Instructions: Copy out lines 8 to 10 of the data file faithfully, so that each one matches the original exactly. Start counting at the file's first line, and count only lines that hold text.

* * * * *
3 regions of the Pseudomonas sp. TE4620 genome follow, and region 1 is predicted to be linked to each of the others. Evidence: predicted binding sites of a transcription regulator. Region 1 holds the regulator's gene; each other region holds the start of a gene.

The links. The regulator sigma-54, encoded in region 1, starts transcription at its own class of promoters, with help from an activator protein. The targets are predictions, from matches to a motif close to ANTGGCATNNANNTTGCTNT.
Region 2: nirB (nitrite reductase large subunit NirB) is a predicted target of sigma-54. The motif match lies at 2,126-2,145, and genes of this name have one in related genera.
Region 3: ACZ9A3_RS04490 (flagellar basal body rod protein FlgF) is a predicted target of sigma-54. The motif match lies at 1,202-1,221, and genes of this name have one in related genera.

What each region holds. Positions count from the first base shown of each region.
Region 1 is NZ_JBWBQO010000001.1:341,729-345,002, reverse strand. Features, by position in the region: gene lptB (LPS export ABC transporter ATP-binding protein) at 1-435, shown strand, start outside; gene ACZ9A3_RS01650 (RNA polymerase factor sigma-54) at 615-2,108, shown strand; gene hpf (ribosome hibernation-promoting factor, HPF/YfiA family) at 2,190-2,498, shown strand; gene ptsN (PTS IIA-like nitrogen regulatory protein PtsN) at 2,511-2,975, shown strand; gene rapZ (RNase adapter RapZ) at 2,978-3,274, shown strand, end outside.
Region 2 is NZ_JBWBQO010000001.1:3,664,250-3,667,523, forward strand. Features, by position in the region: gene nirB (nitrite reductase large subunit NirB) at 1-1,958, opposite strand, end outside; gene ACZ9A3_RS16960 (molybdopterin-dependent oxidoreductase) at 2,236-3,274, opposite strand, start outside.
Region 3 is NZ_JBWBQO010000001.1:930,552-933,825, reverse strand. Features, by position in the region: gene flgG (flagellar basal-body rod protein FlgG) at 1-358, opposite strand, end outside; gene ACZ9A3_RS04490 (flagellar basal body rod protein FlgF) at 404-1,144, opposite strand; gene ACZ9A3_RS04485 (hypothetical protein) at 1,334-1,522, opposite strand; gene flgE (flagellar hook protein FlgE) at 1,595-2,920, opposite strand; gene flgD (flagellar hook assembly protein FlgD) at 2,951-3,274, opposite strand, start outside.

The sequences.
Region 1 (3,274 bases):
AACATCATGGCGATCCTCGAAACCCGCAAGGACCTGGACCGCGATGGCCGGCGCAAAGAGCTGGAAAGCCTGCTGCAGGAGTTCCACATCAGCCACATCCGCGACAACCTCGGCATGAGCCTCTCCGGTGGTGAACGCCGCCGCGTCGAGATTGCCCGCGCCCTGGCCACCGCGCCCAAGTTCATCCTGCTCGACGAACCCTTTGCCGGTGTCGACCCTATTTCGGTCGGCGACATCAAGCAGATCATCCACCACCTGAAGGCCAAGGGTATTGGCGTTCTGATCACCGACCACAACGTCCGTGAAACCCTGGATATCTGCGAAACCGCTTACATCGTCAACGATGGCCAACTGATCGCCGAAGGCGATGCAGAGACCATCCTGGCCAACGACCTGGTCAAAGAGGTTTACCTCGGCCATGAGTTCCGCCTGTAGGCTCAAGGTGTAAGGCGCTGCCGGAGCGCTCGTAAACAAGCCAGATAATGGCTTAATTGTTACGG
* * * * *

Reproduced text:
Region 3 is NZ_JBWBQO010000001.1:930,552-933,825, reverse strand. Features, by position in the region: gene flgG (flagellar basal-body rod protein FlgG) at 1-358, opposite strand, end outside; gene ACZ9A3_RS04490 (flagellar basal body rod protein FlgF) at 404-1,144, opposite strand; gene ACZ9A3_RS04485 (hypothetical protein) at 1,334-1,522, opposite strand; gene flgE (flagellar hook protein FlgE) at 1,595-2,920, opposite strand; gene flgD (flagellar hook assembly protein FlgD) at 2,951-3,274, opposite strand, start outside.

The sequences.
Region 1 (3,274 bases):